Repurposed YWCA saves local history

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Evelyn Terry

by Eric Ginsburg

A former YWCA in Winston-Salem’s West End Historic District, built with famous brick-maker George Black’s craftsmanship, will find a new home as high-end condos.

The last time Bill Benton moved, he said he would never do it again. But one element of a former YWCA building he is rehabbing into residential property convinced him to move in.

“The floors in here are the same as the old apartments in Paris,” said Benton, who used to frequent an apartment in the City of Lights. “I’m convinced they copied the parquet flooring.”

Peering through the window of what will be his apartment, Benton looked on as two men coated the oak floors. It is the only unit of the eventual seven in the building that already has a doggie door.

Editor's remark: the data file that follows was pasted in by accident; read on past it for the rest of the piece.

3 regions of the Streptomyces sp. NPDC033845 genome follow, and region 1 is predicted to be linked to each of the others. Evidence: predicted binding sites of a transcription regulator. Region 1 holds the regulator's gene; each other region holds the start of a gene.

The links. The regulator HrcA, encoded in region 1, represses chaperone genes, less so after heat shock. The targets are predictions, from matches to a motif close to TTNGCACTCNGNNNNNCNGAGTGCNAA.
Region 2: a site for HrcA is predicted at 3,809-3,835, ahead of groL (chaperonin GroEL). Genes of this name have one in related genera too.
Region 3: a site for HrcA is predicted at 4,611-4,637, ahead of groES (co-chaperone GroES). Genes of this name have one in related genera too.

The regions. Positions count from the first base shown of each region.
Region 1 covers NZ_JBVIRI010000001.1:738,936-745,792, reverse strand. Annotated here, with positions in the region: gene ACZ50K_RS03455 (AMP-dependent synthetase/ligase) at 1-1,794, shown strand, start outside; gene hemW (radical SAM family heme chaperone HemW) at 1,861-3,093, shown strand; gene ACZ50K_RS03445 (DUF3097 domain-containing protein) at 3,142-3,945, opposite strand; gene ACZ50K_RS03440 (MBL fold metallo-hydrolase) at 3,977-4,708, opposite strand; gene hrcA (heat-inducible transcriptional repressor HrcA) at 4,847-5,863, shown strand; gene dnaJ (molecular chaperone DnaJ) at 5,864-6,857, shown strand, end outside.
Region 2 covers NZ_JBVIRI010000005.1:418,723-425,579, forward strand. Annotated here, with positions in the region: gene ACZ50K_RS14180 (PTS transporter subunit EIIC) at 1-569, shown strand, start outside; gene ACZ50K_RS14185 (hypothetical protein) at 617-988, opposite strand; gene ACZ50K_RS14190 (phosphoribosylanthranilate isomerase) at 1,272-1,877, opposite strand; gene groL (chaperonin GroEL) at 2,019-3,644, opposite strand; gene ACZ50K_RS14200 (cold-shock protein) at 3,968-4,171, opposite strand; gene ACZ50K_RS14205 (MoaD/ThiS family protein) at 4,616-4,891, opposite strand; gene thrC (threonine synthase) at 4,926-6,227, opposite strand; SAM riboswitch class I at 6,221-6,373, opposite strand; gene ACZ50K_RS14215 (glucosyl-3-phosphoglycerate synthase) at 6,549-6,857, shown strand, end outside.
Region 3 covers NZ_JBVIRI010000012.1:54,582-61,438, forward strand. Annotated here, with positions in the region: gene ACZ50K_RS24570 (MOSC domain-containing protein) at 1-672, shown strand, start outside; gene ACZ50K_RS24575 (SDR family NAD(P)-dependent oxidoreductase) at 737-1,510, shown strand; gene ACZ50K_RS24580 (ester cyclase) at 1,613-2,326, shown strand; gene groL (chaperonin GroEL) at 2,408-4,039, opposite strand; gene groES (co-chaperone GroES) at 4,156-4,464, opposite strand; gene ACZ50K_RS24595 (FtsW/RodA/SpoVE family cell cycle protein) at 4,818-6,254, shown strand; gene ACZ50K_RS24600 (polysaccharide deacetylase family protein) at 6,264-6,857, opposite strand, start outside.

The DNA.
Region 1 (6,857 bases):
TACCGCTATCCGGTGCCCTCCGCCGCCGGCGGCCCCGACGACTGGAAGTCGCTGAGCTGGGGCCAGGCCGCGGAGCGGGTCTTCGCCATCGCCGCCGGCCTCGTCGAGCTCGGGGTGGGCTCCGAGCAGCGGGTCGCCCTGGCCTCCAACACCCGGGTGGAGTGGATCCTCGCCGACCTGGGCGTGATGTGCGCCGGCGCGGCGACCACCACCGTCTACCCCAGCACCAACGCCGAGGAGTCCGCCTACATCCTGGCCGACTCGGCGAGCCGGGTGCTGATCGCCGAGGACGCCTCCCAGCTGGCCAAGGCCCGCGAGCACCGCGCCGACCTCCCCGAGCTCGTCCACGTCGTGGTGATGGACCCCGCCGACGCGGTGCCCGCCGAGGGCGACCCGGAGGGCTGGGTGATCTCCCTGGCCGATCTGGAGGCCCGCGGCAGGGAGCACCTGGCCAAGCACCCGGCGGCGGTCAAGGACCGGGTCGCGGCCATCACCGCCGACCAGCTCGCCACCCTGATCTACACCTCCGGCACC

“The only problem is when I decided to do this instead of building a house, I had two dogs and now I have four,” he said.

And Benton has two geriatric cats at home. He’s lost count of exactly how many populate his real estate office a few blocks from the YWCA building — somewhere around seven cats stroll platforms near the ceiling in the front room and an expansive, fenced-in play place outside.

Benton joked that he should’ve quit real estate after constructing a cat castle of sorts in his office. He’s been in the industry for about 40 years, since getting out of the Army, and looking at the cat complex or the YWCA, it’s easy to see why.